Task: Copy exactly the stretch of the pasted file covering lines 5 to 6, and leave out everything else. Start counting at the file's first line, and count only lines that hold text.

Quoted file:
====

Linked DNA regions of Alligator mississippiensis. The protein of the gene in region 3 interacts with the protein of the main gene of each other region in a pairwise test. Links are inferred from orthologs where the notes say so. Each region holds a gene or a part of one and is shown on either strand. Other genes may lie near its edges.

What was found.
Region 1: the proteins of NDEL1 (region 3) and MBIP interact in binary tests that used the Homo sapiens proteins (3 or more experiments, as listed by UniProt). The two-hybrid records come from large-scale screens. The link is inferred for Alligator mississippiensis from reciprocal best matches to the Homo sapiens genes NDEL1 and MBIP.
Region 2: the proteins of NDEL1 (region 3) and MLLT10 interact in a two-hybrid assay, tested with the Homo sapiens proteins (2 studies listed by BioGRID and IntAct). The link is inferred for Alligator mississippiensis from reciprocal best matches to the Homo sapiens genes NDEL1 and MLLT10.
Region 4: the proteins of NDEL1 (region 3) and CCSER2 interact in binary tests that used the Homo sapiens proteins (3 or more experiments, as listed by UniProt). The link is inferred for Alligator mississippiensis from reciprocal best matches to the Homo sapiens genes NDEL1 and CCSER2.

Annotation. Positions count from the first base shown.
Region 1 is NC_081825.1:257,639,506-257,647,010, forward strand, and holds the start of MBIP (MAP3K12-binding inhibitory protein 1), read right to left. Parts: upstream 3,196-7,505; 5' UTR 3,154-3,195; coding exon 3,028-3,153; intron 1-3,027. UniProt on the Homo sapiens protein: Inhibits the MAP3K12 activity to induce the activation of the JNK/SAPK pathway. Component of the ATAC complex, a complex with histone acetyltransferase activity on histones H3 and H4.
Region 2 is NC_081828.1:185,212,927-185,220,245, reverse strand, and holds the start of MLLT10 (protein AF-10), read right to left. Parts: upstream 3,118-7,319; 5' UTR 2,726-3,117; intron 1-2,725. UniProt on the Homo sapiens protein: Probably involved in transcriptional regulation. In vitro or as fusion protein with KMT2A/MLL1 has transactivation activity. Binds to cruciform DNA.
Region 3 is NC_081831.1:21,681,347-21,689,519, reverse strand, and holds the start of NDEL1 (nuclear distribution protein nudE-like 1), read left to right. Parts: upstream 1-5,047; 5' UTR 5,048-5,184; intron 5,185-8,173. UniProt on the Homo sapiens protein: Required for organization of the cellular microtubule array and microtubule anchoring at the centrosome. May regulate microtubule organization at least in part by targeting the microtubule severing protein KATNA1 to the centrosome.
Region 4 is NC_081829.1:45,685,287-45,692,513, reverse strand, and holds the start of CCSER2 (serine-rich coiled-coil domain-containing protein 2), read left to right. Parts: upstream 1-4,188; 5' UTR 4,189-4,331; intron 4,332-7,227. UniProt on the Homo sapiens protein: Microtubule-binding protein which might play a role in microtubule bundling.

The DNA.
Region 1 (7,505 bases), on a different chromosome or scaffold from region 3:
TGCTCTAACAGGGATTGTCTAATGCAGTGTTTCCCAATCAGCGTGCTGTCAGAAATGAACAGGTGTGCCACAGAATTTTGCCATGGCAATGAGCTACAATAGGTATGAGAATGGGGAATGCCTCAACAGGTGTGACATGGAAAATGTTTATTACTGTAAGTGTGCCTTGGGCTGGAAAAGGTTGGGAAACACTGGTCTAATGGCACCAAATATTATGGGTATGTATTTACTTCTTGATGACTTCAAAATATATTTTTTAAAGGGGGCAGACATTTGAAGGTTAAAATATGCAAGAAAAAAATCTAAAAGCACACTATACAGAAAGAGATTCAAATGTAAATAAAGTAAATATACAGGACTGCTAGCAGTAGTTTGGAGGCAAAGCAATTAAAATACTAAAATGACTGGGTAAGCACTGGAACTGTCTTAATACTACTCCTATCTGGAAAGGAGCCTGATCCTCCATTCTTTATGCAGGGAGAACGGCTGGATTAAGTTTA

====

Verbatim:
Region 4: the proteins of NDEL1 (region 3) and CCSER2 interact in binary tests that used the Homo sapiens proteins (3 or more experiments, as listed by UniProt). The link is inferred for Alligator mississippiensis from reciprocal best matches to the Homo sapiens genes NDEL1 and CCSER2.

Annotation. Positions count from the first base shown.